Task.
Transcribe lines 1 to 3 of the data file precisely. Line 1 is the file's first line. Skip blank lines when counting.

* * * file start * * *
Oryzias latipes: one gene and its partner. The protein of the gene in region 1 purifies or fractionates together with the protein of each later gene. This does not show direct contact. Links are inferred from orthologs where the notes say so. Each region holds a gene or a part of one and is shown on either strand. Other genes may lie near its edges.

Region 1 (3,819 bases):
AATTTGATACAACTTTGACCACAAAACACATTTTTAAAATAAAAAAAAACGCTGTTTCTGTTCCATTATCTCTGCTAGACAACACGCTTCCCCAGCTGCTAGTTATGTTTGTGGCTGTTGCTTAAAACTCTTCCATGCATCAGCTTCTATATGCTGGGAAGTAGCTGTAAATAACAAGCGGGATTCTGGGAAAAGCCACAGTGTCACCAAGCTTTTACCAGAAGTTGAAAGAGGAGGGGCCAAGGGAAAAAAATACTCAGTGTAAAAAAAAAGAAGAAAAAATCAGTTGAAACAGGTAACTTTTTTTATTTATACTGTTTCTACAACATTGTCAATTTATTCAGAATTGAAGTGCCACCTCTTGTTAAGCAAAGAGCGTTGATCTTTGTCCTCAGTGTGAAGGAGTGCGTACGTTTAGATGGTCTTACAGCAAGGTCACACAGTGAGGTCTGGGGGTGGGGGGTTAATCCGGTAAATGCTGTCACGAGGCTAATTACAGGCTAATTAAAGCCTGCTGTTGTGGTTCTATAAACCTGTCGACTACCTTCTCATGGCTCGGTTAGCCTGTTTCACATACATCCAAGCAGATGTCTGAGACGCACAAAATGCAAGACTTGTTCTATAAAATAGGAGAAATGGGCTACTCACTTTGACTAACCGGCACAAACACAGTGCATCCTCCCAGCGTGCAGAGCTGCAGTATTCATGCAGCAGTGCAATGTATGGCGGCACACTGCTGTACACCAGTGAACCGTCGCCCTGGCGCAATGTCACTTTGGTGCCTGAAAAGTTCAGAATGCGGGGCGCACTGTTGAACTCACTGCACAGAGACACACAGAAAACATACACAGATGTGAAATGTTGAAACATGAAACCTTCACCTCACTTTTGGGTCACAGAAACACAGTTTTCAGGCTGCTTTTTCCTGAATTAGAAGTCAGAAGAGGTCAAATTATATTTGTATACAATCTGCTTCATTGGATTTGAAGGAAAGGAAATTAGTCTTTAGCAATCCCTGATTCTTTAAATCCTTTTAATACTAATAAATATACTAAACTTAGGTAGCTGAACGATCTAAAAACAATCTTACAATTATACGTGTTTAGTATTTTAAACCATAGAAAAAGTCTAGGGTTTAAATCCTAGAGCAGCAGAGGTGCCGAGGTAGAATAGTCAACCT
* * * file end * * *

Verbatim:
Oryzias latipes: one gene and its partner. The protein of the gene in region 1 purifies or fractionates together with the protein of each later gene. This does not show direct contact. Links are inferred from orthologs where the notes say so. Each region holds a gene or a part of one and is shown on either strand. Other genes may lie near its edges.

Region 1 (3,819 bases):
AATTTGATACAACTTTGACCACAAAACACATTTTTAAAATAAAAAAAAACGCTGTTTCTGTTCCATTATCTCTGCTAGACAACACGCTTCCCCAGCTGCTAGTTATGTTTGTGGCTGTTGCTTAAAACTCTTCCATGCATCAGCTTCTATATGCTGGGAAGTAGCTGTAAATAACAAGCGGGATTCTGGGAAAAGCCACAGTGTCACCAAGCTTTTACCAGAAGTTGAAAGAGGAGGGGCCAAGGGAAAAAAATACTCAGTGTAAAAAAAAAGAAGAAAAAATCAGTTGAAACAGGTAACTTTTTTTATTTATACTGTTTCTACAACATTGTCAATTTATTCAGAATTGAAGTGCCACCTCTTGTTAAGCAAAGAGCGTTGATCTTTGTCCTCAGTGTGAAGGAGTGCGTACGTTTAGATGGTCTTACAGCAAGGTCACACAGTGAGGTCTGGGGGTGGGGGGTTAATCCGGTAAATGCTGTCACGAGGCTAATTACAGGCTAATTAAAGCCTGCTGTTGTGGTTCTATAAACCTGTCGACTACCTTCTCATGGCTCGGTTAGCCTGTTTCACATACATCCAAGCAGATGTCTGAGACGCACAAAATGCAAGACTTGTTCTATAAAATAGGAGAAATGGGCTACTCACTTTGACTAACCGGCACAAACACAGTGCATCCTCCCAGCGTGCAGAGCTGCAGTATTCATGCAGCAGTGCAATGTATGGCGGCACACTGCTGTACACCAGTGAACCGTCGCCCTGGCGCAATGTCACTTTGGTGCCTGAAAAGTTCAGAATGCGGGGCGCACTGTTGAACTCACTGCACAGAGACACACAGAAAACATACACAGATGTGAAATGTTGAAACATGAAACCTTCACCTCACTTTTGGGTCACAGAAACACAGTTTTCAGGCTGCTTTTTCCTGAATTAGAAGTCAGAAGAGGTCAAATTATATTTGTATACAATCTGCTTCATTGGATTTGAAGGAAAGGAAATTAGTCTTTAGCAATCCCTGATTCTTTAAATCCTTTTAATACTAATAAATATACTAAACTTAGGTAGCTGAACGATCTAAAAACAATCTTACAATTATACGTGTTTAGTATTTTAAACCATAGAAAAAGTCTAGGGTTTAAATCCTAGAGCAGCAGAGGTGCCGAGGTAGAATAGTCAACCT